As Prime Minister Indira Gandhi’s cultural advisor, Jayakar was instrumental in encouraging cultural interaction and worldwide understanding. She organised events such as the Festival of India in the United Kingdom (1982) and the Festival of India in the Soviet Union (1987), which aimed to emphasise India’s distinct cultural heritage and promote cross-cultural understanding. Pupul was inspired by her visit to Charles and Ray Eames’ home and studio in California when she assisted Edgar Kaufmann Jr. and Alexander Girard in Bombay for an exhibition on Indian craft design to be held at the Museum of Modern Art (MoMA).

In the West, Jayakar was best known for organising Indian arts festivals in France, the United States, and Japan in the 1980s, which popularised Indian cultural achievements. She also had a huge influence within the country, encouraging the revival of Indian talents like as weaving, handicrafts, and village art. She made connections with well-known designers like Pierre Cardin. Jayakar invited the French designer to India to experiment with and combine traditional Indian materials into his designs as a synthesis of texture, colour, and design. This resulted in the formation of design and fashion institutions in India, reflecting the country’s rich cultural past.

Pupul Jayakar, https://alchetron.com/

Education and Public Awareness

Pupul’s public presence began with her connection with Mridula Sarabhai, a well-known Gandhian and freedom fighter. She was appointed secretary to a committee formed by Jawaharlal Nehru and Subhash Bose to explore the role of women in a planned economy in 1940. Women’s Role in a Planned Economy (WRPE) was a National Planning Committee (NPC) subcommittee founded in 1938. Pupul helped Mridula write the NPC’s final report. Jayakar was a talented writer and public speaker who utilised her platforms to teach and raise awareness about the need for cultural preservation. 

Books & Publications

Jayakar returned to India and started a children’s magazine before entering politics as an adviser to Congress politician Mridula Sarabhai. She has also authored several books on textiles, terracotta, and rural crafts, as well as two biographies namely, J. Krishnamurti: A Biography and Indira Gandhi: An Intimate Biography. She co-wrote the catalogue prologue for the Museum of Modern Art’s exhibition “The Textiles and Ornamental Arts of India”. Her early stories, influenced by their oral culture and romanticism, show subjugated peasants in mediaeval territories. Her intimate friendship with Indira Gandhi, who confided in her about her death during the Operation Blue Star event, impacted Jayakar’s work majorly.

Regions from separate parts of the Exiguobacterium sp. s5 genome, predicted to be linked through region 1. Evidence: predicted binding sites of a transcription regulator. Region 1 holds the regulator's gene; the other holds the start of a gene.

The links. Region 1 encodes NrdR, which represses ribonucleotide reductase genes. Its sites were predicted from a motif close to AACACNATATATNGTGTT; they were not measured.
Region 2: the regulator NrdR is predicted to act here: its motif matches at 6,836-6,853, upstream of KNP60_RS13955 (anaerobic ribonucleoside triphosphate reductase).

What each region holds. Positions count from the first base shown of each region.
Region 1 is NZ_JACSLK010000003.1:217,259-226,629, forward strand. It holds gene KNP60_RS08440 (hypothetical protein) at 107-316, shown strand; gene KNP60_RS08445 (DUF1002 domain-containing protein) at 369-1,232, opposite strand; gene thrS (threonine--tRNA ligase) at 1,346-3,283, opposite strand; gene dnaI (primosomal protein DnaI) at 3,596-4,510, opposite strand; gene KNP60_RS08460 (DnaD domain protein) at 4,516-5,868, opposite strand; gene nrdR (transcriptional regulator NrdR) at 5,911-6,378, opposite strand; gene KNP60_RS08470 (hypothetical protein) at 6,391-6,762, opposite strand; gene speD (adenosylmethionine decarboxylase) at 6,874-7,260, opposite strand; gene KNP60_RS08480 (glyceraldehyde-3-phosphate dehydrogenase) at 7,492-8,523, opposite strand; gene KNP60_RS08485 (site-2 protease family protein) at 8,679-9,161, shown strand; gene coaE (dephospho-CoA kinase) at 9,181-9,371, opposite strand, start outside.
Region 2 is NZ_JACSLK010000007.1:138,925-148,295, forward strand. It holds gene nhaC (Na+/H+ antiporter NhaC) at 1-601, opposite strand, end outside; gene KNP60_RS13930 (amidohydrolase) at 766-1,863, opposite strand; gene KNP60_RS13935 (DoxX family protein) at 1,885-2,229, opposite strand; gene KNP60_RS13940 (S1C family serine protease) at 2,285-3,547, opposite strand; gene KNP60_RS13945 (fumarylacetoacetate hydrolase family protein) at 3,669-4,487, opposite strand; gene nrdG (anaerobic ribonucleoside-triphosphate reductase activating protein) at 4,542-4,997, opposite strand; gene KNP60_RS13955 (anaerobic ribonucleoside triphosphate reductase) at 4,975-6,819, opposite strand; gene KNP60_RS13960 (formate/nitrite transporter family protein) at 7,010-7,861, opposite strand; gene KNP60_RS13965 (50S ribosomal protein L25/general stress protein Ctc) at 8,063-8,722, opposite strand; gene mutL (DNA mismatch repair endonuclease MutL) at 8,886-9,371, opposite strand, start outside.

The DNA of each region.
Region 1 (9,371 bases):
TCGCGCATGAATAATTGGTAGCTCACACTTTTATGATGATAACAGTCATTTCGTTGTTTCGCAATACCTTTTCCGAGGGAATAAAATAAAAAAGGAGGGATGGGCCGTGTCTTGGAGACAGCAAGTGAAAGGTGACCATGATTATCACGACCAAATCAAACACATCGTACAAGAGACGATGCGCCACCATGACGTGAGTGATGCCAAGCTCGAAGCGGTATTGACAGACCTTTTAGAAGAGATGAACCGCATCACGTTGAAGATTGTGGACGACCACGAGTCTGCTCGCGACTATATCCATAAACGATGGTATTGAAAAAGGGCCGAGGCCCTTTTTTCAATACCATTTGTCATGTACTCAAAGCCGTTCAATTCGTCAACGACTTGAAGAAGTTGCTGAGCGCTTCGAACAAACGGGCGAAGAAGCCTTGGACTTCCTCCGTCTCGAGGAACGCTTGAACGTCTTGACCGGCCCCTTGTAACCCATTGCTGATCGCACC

Legacy and Persistent Influence

Pupul Jayakar, a social worker, writer, and politician, had been a member of the Congress party since 1941 and knew Gobind Vallabh Pant and Jawaharlal Nehru, two of her father’s acquaintances. She was active in the resettling of Sindh refugees and had a lengthy history of rural social work. Pupul was a cultural icon in Bombay. Her proximity to three successive prime ministers, Jawaharlal Nehru, Indira Gandhi, and Rajiv Gandhi, as well as her role as cultural adviser to the latter two, helped to solidify her cultural hegemony. She ruled the country’s cultural landscape for almost 40 years.

Pupul was a key figure in the women’s movement during India’s independence fight from Britain. During Mrs Gandhi’s rule, her friendship with Nehru’s daughter, Mrs Gandhi, enabled her to assume a dominant and challenging position in the nation’s cultural affairs. She met philosopher J. Krishnamurti in 1948 and helped establish the Krishnamurti Foundation in India and across the world. Pupul built a profitable venture by designing, selling, and marketing smart set products, channelling her artistic intuition into a viable commercial endeavour. Her legacy continues to have an influence on cultural preservation and advocacy in India and beyond.  ”I can look back with satisfaction that I have lit a few lamps in this country,” Jayakar mentioned a few months before her death in an interview.

Pupul Jayakar’s works and initiatives have inspired generations of people to reconnect with their roots and see the need of preserving indigenous knowledge and customs. Her innovative ideas, dedication to grassroots development, and dedication to the preservation of traditional arts have left an indelible mark. Pupul Jayakar became regarded as India’s “czarina of culture”. Her revitalization of India’s second-largest economic sector after agriculture resulted in a significant alteration in the attire and style of the urban lady in India, maybe unwittingly. Handloom sarees were trendy among the chiffon-clad aristocracy!

Pupul Jayakar, https://etawahcity.wordpress.com/


 Pupul Jayakar’s diverse work in cultural restoration, activism, and international involvement altogether demonstrates her great faith in the transformational potential of arts and crafts. Her efforts have had an influence not just on the preservation of India’s cultural history, but also on the worldwide discussion about the value of appreciating and protecting varied heritages of culture. Her life’s work continues to inspire those who attempt to bridge the gap between the past and the future through the lens of art and culture.


Online Articles: 

  • A Radhakrishnan, 30th December 2022, “Pupul Jayakar (1915-1997). The Craft Catalyst”, One India One People
  • “Pupul Jayakar – Life introduction & relation with Indira Gandhi”, 25th August 2022, World Biographies, Omilights
  • Radhika Herzberger, 2021, “The other side of Pupul Jayakar”


  • Penguin Random House India
  • Women’s Web, 12th March 2012
  • Encyclopedia.com

Read Also:

Ms Laila Tyabji: Reviving and Reinventing Indian Handicrafts Through Dastkar initiative

Leave a Comment

Your email address will not be published. Required fields are marked *